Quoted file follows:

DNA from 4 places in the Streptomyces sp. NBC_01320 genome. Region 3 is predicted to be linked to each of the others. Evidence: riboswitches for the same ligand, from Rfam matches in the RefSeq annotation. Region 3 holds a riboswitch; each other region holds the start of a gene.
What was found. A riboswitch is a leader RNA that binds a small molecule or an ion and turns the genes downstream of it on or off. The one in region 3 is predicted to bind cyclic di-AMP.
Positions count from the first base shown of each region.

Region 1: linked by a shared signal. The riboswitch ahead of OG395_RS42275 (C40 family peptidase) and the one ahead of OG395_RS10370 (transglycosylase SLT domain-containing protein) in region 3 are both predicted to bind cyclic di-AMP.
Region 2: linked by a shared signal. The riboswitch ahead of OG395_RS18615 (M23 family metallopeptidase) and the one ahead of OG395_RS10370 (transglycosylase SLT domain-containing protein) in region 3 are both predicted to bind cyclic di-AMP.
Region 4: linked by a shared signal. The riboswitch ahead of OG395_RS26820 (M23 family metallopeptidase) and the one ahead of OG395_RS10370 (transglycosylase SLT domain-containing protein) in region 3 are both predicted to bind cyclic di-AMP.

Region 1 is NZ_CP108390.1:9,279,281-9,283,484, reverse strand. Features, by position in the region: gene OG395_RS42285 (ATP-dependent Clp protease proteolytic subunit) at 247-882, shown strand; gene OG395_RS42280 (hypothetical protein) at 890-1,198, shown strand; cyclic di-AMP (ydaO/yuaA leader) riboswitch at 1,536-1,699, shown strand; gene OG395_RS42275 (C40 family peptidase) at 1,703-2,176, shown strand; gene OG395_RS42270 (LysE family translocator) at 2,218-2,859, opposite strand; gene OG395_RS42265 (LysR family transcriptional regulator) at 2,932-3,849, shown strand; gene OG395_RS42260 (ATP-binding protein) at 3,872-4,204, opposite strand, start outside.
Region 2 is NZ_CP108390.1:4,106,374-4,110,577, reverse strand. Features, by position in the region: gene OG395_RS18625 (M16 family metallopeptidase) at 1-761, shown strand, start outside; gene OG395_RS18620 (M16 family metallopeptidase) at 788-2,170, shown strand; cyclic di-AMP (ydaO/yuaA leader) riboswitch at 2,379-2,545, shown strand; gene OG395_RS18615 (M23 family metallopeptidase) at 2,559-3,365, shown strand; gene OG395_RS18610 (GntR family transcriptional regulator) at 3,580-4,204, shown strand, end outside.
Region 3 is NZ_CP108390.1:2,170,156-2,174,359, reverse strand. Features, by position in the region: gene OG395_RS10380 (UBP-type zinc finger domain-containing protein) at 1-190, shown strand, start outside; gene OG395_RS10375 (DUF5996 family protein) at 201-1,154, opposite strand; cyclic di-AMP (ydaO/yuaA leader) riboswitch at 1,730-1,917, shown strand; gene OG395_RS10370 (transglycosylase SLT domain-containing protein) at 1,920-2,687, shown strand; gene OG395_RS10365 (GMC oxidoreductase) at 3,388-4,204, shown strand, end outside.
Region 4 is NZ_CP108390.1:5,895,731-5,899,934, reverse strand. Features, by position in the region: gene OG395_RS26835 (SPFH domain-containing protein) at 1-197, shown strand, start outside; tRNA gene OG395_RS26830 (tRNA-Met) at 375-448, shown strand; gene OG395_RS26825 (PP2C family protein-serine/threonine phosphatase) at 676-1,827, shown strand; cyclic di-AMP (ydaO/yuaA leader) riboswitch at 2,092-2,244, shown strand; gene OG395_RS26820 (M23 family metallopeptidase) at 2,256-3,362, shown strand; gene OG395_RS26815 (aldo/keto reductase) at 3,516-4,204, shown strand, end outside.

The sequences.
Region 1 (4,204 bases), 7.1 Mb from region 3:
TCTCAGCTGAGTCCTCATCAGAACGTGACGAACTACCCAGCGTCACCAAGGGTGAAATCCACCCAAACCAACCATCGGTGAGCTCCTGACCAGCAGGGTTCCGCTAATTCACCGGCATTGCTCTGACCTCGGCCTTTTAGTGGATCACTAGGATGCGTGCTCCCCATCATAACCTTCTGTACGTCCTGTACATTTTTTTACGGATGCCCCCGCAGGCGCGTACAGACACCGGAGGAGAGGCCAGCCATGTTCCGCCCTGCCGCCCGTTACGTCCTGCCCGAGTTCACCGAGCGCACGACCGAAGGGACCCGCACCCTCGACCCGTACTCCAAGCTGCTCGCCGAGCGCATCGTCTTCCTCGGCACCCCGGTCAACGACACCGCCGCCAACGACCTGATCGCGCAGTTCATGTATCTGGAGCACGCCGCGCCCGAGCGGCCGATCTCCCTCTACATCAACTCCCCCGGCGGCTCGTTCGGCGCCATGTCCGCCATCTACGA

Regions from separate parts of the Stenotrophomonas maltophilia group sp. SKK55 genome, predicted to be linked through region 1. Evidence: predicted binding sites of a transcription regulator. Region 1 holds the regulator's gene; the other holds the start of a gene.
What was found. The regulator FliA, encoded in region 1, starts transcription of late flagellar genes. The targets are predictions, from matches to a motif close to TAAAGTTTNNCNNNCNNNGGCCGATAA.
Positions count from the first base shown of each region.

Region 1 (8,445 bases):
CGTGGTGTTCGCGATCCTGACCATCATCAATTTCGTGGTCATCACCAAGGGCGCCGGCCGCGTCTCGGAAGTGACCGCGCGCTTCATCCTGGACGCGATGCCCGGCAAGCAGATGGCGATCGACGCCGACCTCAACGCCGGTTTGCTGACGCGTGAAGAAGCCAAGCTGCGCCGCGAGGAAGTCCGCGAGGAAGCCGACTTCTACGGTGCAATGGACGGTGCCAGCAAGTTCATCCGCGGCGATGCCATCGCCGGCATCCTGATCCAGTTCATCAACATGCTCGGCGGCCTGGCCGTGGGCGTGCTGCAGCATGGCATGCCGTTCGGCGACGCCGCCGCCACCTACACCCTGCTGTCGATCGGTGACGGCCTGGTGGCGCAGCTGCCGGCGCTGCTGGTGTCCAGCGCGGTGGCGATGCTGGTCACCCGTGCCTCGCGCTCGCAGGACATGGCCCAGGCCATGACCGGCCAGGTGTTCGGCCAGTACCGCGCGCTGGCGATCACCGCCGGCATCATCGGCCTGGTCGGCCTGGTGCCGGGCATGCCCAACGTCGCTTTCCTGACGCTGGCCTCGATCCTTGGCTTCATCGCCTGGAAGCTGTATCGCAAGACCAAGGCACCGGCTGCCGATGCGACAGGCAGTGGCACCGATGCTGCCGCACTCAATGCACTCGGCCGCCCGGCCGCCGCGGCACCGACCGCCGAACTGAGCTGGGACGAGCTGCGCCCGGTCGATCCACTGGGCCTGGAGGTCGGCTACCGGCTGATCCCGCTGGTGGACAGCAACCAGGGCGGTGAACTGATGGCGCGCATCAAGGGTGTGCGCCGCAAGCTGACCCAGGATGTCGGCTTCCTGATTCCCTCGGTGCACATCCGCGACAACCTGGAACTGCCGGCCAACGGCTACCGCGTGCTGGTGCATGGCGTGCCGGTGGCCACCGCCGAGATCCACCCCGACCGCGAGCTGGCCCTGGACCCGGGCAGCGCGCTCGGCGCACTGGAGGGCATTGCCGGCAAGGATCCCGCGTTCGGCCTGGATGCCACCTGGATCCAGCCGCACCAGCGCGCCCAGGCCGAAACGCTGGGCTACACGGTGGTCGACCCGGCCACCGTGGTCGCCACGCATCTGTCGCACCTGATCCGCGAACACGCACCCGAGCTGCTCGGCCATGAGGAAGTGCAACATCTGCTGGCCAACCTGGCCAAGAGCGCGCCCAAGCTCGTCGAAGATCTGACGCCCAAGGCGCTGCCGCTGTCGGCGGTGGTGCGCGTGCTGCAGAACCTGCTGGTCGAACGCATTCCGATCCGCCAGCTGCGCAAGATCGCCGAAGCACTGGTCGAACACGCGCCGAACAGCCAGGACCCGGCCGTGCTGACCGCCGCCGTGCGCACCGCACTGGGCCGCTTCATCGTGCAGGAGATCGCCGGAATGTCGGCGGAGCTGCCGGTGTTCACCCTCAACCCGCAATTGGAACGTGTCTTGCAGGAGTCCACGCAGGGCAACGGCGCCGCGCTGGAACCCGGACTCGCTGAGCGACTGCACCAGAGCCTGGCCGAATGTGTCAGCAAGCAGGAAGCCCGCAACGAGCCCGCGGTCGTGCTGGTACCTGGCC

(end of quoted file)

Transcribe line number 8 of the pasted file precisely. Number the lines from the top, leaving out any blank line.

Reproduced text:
Region 2 is NZ_CP108390.1:4,106,374-4,110,577, reverse strand. Features, by position in the region: gene OG395_RS18625 (M16 family metallopeptidase) at 1-761, shown strand, start outside; gene OG395_RS18620 (M16 family metallopeptidase) at 788-2,170, shown strand; cyclic di-AMP (ydaO/yuaA leader) riboswitch at 2,379-2,545, shown strand; gene OG395_RS18615 (M23 family metallopeptidase) at 2,559-3,365, shown strand; gene OG395_RS18610 (GntR family transcriptional regulator) at 3,580-4,204, shown strand, end outside.